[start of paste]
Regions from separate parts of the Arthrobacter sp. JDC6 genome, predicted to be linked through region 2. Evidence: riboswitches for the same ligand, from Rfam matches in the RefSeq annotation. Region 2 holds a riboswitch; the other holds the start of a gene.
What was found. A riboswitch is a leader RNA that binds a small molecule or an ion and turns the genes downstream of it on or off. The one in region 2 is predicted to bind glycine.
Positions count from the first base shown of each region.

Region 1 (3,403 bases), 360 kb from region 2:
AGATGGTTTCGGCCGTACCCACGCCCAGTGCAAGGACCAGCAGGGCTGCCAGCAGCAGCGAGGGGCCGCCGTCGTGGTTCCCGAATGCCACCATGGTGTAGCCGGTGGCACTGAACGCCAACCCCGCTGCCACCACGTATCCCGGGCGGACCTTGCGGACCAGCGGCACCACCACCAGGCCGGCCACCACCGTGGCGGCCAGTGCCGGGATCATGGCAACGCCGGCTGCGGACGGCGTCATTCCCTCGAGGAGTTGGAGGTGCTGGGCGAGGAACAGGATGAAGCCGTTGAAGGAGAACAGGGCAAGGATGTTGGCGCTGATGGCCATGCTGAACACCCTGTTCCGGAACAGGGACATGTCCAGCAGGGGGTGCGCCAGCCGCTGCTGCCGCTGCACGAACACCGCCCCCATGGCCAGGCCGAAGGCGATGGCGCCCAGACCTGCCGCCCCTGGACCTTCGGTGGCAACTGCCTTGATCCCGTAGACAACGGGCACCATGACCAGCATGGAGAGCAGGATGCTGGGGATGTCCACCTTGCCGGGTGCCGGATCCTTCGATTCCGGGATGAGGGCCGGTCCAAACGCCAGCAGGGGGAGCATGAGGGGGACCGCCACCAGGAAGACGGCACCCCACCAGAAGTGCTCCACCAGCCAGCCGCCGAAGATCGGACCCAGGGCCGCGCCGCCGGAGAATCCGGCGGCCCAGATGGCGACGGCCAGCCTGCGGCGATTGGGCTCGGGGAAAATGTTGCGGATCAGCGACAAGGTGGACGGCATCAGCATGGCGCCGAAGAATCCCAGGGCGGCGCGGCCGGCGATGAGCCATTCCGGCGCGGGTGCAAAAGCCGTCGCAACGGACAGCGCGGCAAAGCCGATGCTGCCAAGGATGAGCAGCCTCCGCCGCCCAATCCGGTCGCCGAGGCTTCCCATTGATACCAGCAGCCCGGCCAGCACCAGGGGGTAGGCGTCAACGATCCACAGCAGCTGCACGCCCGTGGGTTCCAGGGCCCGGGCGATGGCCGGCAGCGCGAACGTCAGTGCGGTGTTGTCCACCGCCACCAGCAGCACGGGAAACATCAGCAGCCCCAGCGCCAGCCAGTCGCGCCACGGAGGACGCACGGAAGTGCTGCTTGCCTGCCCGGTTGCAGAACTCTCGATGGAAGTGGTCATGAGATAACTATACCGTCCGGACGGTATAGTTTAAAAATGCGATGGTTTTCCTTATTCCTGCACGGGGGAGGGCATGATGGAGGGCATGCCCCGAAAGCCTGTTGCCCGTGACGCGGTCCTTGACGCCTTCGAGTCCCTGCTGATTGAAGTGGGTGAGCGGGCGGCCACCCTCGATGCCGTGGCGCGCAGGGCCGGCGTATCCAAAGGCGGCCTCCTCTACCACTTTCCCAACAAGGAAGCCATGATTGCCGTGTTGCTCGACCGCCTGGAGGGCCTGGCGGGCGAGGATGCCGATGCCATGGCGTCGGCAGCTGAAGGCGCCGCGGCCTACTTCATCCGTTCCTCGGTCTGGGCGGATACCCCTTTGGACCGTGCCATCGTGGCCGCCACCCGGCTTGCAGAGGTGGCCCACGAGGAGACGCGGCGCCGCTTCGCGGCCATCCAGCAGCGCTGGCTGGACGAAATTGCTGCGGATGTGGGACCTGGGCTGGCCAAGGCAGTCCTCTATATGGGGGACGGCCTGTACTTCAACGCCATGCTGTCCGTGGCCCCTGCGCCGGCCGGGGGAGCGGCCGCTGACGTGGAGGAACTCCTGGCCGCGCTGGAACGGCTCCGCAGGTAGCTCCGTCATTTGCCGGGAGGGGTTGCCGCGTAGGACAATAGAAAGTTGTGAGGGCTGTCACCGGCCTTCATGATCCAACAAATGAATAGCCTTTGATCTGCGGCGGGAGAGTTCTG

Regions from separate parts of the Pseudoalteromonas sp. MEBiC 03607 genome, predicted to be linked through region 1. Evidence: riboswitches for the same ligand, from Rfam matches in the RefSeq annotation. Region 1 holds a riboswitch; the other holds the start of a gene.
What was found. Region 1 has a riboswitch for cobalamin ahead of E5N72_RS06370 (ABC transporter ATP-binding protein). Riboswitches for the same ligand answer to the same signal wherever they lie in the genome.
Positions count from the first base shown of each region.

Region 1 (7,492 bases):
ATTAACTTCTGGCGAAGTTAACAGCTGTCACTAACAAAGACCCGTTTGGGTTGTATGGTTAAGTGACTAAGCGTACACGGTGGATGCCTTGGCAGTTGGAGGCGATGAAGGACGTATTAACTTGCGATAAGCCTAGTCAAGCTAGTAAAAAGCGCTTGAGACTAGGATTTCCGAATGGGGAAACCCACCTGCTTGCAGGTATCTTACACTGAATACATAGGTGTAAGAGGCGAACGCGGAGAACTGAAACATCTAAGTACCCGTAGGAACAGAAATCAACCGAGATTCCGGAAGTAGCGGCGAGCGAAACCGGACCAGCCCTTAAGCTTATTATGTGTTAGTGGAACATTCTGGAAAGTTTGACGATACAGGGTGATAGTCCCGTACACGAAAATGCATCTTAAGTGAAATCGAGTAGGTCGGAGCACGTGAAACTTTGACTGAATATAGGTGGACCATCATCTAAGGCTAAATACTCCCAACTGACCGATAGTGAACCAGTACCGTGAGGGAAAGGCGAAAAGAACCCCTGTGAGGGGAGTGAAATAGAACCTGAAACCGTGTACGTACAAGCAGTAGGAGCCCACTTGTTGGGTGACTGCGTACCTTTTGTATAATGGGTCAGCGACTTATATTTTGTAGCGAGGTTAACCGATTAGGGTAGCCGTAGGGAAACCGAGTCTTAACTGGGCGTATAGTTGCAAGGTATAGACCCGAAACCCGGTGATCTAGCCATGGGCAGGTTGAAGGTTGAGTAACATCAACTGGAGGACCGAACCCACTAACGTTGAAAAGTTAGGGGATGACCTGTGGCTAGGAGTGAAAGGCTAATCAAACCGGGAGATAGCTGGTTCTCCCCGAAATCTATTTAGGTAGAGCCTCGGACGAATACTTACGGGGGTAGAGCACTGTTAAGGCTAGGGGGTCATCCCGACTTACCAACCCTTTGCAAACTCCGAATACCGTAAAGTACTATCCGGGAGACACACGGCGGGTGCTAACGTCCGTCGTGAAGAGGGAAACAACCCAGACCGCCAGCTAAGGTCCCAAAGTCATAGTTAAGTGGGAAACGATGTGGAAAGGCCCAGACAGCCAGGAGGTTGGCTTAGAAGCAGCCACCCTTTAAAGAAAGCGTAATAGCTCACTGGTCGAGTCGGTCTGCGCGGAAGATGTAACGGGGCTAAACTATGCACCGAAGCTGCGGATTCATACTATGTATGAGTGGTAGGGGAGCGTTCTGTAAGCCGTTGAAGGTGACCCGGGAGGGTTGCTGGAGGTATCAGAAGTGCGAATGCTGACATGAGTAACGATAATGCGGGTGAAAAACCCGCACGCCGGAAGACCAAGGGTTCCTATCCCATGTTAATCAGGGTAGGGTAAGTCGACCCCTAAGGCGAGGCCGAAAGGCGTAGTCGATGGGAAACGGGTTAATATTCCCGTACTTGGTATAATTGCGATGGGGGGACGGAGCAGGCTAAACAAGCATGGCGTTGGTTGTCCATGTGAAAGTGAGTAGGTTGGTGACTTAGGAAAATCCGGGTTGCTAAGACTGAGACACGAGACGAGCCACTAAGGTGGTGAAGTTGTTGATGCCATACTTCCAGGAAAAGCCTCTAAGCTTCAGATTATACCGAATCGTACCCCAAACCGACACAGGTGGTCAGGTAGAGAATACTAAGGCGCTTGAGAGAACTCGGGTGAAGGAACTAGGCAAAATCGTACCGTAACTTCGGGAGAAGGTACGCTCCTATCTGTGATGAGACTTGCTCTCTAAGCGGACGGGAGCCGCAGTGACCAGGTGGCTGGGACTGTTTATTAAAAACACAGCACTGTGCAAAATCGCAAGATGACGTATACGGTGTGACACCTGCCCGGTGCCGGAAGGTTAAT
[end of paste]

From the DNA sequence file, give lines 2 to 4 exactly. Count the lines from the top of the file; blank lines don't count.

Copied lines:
What was found. A riboswitch is a leader RNA that binds a small molecule or an ion and turns the genes downstream of it on or off. The one in region 2 is predicted to bind glycine.
Positions count from the first base shown of each region.

Region 1 (3,403 bases), 360 kb from region 2: